Learn how to build shed trusses correctly. Shed trusses can be an intimidating thing to build. Especially if you do not remember your math equations from school Geometry. There are many types of sheds. So there are many types of shed trusses you may need to build. We explore how to build the basic gable shed trusses.
Types Of Shed Trusses
Most people building a shed will start with a good set of shed plans. If you do not have a good plan, then check out shed plans here. Once you find the shed design and shed plans, then you are ready to build.
You will begin with landscaping and preparing the ground for the build. Once the foundation is done you will build the perimeter of the shed over the foundation. Then, you will build the floor. Once this is accomplished you will start with the roofing trusses. The shed floor is needed to build the shed trusses. Because the trusses will need to be built with the floor dimensions.
There are many types of shed trusses because there are many types of shed designs. Below is an example of some of the most common sheds.
A lean to shed has a roof that is angled from back to front. This will allow the water to drain in one direction. This roof truss is only one angle and a board that goes from high to low and back to front.
In addition to the lean to shed there is a gable shed roof. This roof is more complex because of the two different angles with the roof. The gable shed has a roof like a house so the roof trusses will have a peak in the middle. The truss sides will be equal in length and width to fit equally on the shed walls.
Finally there is a barn type or gambrel shed roof. This is similar to the Gable shed because the trusses will be in two different cuts because of the two different angles. You can see this in the picture below.
There are many materials needed to build the shed roof trusses. However, you will have most of the materials purchased already according to your shed plans. Having said that you should already have your shed foundation and floor done at this time. Because you will fabricate your shed trusses on the shed floor.
If you have trouble with your roof angle and pitch calculations. Then, look at this rafter calculator here by Blocklayer.com
The most important think you need is 2×4’s.
In regards to tools you will need a speed square. There is a great one by Swanson that you can find more about here.
It is also recommended to have a proper impact drill. I always like the ones by Dewalt. If you are unsure about which one is good for you then you can read about them here.
The proper framing nails and construction framing screws. These should be 3 inches long and galvanized. If you are unsure as to which ones you will want or need then check out the breakdown of screws here.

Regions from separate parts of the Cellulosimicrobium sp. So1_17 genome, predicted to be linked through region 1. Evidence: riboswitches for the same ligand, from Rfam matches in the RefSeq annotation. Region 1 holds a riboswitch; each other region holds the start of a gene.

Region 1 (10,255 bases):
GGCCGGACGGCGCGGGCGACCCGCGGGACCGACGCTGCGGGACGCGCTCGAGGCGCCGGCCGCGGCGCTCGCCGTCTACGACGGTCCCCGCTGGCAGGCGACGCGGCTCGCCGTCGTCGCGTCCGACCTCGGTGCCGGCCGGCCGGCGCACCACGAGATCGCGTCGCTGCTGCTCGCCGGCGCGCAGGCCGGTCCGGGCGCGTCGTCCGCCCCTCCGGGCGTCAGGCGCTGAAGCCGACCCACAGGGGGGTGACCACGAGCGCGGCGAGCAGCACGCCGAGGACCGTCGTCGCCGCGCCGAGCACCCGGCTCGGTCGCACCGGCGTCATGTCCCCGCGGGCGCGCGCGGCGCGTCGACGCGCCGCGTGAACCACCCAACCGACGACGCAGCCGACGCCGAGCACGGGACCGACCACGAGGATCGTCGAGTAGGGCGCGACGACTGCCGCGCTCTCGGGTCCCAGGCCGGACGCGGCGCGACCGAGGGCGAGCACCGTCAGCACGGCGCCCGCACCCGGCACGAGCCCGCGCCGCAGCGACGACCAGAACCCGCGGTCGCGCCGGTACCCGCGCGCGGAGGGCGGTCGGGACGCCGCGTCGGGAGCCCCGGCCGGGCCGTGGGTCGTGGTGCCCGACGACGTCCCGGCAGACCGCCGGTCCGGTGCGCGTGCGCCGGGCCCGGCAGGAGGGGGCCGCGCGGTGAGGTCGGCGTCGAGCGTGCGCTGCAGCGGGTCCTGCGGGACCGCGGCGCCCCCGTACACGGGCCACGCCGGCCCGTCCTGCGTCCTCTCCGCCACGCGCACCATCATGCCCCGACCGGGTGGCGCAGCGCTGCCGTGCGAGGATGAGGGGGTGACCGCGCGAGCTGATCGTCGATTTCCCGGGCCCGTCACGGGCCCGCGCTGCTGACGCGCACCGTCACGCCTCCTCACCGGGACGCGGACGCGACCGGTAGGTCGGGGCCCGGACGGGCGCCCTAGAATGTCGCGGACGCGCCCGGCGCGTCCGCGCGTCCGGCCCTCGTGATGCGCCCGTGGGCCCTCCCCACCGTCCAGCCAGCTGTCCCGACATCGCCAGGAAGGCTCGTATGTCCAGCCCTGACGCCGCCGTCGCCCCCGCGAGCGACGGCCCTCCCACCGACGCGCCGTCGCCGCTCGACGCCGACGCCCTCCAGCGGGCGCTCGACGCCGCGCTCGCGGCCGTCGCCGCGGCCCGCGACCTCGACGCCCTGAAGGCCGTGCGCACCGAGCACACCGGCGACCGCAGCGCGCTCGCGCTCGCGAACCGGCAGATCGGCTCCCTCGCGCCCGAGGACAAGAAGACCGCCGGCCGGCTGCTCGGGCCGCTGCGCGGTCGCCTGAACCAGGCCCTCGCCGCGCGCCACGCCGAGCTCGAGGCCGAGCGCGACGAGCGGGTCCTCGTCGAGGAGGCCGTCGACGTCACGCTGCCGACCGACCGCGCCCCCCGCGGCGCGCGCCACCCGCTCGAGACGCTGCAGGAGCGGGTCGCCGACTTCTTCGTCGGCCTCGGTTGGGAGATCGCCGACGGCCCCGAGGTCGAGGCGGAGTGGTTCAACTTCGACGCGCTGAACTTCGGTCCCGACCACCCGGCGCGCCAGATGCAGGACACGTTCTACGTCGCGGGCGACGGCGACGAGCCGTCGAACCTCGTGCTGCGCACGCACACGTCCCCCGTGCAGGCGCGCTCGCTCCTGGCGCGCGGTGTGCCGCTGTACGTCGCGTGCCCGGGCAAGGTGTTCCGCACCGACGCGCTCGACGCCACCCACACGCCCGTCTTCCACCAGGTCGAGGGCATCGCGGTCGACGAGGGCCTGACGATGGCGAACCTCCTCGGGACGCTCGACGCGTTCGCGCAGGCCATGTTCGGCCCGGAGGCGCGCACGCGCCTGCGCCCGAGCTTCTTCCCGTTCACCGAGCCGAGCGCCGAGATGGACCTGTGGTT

Also, you should use nail glue for added stability. I have always recommended liquid nail and you can find which one is right for your job here.
Furthermore, you may need a truss connector plate. This is a plate that connects the trusses together. The plate is made of light gauge galvanized metal with teeth. Therefore, the teeth can connect into the wood of the truss frame. Find the best one for you job and at the right size here. Furthermore, you can use OSB board or plywood to make a wood gusset to hold the frame together instead of the connector plate. This is outlined below.
Build Shed Trusses Correctly - Gable Shed Without A Birdsmouth.
Shed Truss Parts
There are three parts to the roof truss that you have to know. The bottom chord, which is the bottom of the framed truss. Then there is the top chord or rafters that are angled to make the roof pitch. Finally there are the gussets that hold the framed truss together. See gusset construction below.
To begin with make sure your 2×4’s are inspected for warping, etc… There may be crowning on the 2×4 (as noted in the picture below) and make sure you mark that so you know to build the truss with the crown upward. Go through and mark your 2×4’s as needed.
You will need to evaluate your plans and make sure you have the right pitch and angles for your roof. Hence, I will use a basic 30 degree roof pitch in our example.
When starting this process you will use the floor of your shed for the construction. Thus, you will build a framing jig on the floor so you can rapidly make one roof truss after another.
Start With The Bottom Chord
Start with the bottom chord. Measure the width of the floor and add about an extra quarter inch. Then cut that 2×4 for the bottom chord at that length.
Next you will make a 60 degree angular cut at each end of the bottom chord. Use your speed square for the measurements. The rafter or top chord will attach to the bottom chord at that angle. See the picture below.
Make sure you marked the crowns of the bottom chord and cut the bottom chord with the crown facing up.